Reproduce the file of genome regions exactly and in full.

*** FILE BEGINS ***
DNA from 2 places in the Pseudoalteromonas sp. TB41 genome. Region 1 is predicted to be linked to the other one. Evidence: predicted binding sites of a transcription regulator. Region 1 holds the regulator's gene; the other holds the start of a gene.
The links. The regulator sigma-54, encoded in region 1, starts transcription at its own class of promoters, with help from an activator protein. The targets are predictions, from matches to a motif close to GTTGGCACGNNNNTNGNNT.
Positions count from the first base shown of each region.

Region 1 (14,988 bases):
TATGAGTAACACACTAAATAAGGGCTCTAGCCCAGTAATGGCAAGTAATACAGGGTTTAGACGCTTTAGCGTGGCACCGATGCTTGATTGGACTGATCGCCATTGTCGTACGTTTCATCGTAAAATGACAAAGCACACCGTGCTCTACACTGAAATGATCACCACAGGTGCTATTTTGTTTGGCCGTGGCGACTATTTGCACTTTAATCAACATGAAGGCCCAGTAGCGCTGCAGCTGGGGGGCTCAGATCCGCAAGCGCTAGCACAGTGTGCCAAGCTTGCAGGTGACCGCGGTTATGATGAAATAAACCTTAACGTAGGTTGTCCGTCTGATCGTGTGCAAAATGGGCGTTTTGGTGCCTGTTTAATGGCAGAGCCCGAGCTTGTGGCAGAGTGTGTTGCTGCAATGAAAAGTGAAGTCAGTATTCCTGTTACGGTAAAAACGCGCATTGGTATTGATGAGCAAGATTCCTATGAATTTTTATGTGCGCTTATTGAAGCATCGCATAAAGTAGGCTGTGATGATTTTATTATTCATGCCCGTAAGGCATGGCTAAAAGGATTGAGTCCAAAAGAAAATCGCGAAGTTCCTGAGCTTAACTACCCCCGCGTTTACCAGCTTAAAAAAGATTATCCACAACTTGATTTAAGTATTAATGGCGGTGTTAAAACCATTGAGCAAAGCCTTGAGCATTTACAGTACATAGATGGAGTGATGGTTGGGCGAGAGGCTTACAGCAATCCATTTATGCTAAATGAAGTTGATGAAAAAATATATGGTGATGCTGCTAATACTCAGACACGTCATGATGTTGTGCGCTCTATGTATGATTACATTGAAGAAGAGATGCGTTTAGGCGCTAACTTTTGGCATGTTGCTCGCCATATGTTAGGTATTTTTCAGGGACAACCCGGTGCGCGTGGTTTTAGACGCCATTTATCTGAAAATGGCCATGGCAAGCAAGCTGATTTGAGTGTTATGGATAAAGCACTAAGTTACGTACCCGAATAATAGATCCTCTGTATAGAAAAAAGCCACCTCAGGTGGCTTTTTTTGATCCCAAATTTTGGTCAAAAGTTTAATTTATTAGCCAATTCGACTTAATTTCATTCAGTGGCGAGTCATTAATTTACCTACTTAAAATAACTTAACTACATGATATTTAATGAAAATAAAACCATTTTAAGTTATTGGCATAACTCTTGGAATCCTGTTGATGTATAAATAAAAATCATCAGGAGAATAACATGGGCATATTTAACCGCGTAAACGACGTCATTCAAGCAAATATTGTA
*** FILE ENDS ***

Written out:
DNA from 2 places in the Pseudoalteromonas sp. TB41 genome. Region 1 is predicted to be linked to the other one. Evidence: predicted binding sites of a transcription regulator. Region 1 holds the regulator's gene; the other holds the start of a gene.
The links. The regulator sigma-54, encoded in region 1, starts transcription at its own class of promoters, with help from an activator protein. The targets are predictions, from matches to a motif close to GTTGGCACGNNNNTNGNNT.
Positions count from the first base shown of each region.

Region 1 (14,988 bases):
TATGAGTAACACACTAAATAAGGGCTCTAGCCCAGTAATGGCAAGTAATACAGGGTTTAGACGCTTTAGCGTGGCACCGATGCTTGATTGGACTGATCGCCATTGTCGTACGTTTCATCGTAAAATGACAAAGCACACCGTGCTCTACACTGAAATGATCACCACAGGTGCTATTTTGTTTGGCCGTGGCGACTATTTGCACTTTAATCAACATGAAGGCCCAGTAGCGCTGCAGCTGGGGGGCTCAGATCCGCAAGCGCTAGCACAGTGTGCCAAGCTTGCAGGTGACCGCGGTTATGATGAAATAAACCTTAACGTAGGTTGTCCGTCTGATCGTGTGCAAAATGGGCGTTTTGGTGCCTGTTTAATGGCAGAGCCCGAGCTTGTGGCAGAGTGTGTTGCTGCAATGAAAAGTGAAGTCAGTATTCCTGTTACGGTAAAAACGCGCATTGGTATTGATGAGCAAGATTCCTATGAATTTTTATGTGCGCTTATTGAAGCATCGCATAAAGTAGGCTGTGATGATTTTATTATTCATGCCCGTAAGGCATGGCTAAAAGGATTGAGTCCAAAAGAAAATCGCGAAGTTCCTGAGCTTAACTACCCCCGCGTTTACCAGCTTAAAAAAGATTATCCACAACTTGATTTAAGTATTAATGGCGGTGTTAAAACCATTGAGCAAAGCCTTGAGCATTTACAGTACATAGATGGAGTGATGGTTGGGCGAGAGGCTTACAGCAATCCATTTATGCTAAATGAAGTTGATGAAAAAATATATGGTGATGCTGCTAATACTCAGACACGTCATGATGTTGTGCGCTCTATGTATGATTACATTGAAGAAGAGATGCGTTTAGGCGCTAACTTTTGGCATGTTGCTCGCCATATGTTAGGTATTTTTCAGGGACAACCCGGTGCGCGTGGTTTTAGACGCCATTTATCTGAAAATGGCCATGGCAAGCAAGCTGATTTGAGTGTTATGGATAAAGCACTAAGTTACGTACCCGAATAATAGATCCTCTGTATAGAAAAAAGCCACCTCAGGTGGCTTTTTTTGATCCCAAATTTTGGTCAAAAGTTTAATTTATTAGCCAATTCGACTTAATTTCATTCAGTGGCGAGTCATTAATTTACCTACTTAAAATAACTTAACTACATGATATTTAATGAAAATAAAACCATTTTAAGTTATTGGCATAACTCTTGGAATCCTGTTGATGTATAAATAAAAATCATCAGGAGAATAACATGGGCATATTTAACCGCGTAAACGACGTCATTCAAGCAAATATTGTA